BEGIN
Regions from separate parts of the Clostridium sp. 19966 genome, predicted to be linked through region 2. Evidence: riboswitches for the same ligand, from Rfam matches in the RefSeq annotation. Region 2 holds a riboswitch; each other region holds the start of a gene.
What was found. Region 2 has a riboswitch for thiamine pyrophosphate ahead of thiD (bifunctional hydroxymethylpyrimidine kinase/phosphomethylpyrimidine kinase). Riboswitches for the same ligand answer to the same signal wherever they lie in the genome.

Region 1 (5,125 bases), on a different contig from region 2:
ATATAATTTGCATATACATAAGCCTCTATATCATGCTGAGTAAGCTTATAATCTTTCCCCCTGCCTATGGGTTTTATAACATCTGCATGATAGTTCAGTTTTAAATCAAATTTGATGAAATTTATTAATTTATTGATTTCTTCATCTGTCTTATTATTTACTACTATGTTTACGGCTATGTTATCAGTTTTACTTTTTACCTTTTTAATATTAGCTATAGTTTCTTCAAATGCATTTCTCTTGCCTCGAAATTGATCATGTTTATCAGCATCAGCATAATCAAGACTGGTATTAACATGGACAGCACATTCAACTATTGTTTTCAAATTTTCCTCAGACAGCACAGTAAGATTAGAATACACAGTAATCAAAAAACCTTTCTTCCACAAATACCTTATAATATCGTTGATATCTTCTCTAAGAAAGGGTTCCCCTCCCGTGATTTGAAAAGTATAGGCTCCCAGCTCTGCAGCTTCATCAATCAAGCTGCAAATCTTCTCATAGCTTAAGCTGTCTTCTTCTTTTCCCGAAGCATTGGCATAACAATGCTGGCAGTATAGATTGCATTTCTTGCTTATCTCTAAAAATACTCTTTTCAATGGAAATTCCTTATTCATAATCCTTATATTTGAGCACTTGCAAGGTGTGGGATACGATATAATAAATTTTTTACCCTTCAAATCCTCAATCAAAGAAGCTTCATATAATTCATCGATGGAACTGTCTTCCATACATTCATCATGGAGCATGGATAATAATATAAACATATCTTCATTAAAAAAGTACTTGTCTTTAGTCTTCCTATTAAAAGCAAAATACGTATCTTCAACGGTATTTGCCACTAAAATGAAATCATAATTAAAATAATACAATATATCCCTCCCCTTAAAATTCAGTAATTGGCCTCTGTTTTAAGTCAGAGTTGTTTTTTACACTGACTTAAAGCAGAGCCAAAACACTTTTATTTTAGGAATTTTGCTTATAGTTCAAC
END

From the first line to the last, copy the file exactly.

Regions from separate parts of the Clostridium sp. 19966 genome, predicted to be linked through region 2. Evidence: riboswitches for the same ligand, from Rfam matches in the RefSeq annotation. Region 2 holds a riboswitch; each other region holds the start of a gene.
What was found. Region 2 has a riboswitch for thiamine pyrophosphate ahead of thiD (bifunctional hydroxymethylpyrimidine kinase/phosphomethylpyrimidine kinase). Riboswitches for the same ligand answer to the same signal wherever they lie in the genome.

Region 1 (5,125 bases), on a different contig from region 2:
ATATAATTTGCATATACATAAGCCTCTATATCATGCTGAGTAAGCTTATAATCTTTCCCCCTGCCTATGGGTTTTATAACATCTGCATGATAGTTCAGTTTTAAATCAAATTTGATGAAATTTATTAATTTATTGATTTCTTCATCTGTCTTATTATTTACTACTATGTTTACGGCTATGTTATCAGTTTTACTTTTTACCTTTTTAATATTAGCTATAGTTTCTTCAAATGCATTTCTCTTGCCTCGAAATTGATCATGTTTATCAGCATCAGCATAATCAAGACTGGTATTAACATGGACAGCACATTCAACTATTGTTTTCAAATTTTCCTCAGACAGCACAGTAAGATTAGAATACACAGTAATCAAAAAACCTTTCTTCCACAAATACCTTATAATATCGTTGATATCTTCTCTAAGAAAGGGTTCCCCTCCCGTGATTTGAAAAGTATAGGCTCCCAGCTCTGCAGCTTCATCAATCAAGCTGCAAATCTTCTCATAGCTTAAGCTGTCTTCTTCTTTTCCCGAAGCATTGGCATAACAATGCTGGCAGTATAGATTGCATTTCTTGCTTATCTCTAAAAATACTCTTTTCAATGGAAATTCCTTATTCATAATCCTTATATTTGAGCACTTGCAAGGTGTGGGATACGATATAATAAATTTTTTACCCTTCAAATCCTCAATCAAAGAAGCTTCATATAATTCATCGATGGAACTGTCTTCCATACATTCATCATGGAGCATGGATAATAATATAAACATATCTTCATTAAAAAAGTACTTGTCTTTAGTCTTCCTATTAAAAGCAAAATACGTATCTTCAACGGTATTTGCCACTAAAATGAAATCATAATTAAAATAATACAATATATCCCTCCCCTTAAAATTCAGTAATTGGCCTCTGTTTTAAGTCAGAGTTGTTTTTTACACTGACTTAAAGCAGAGCCAAAACACTTTTATTTTAGGAATTTTGCTTATAGTTCAAC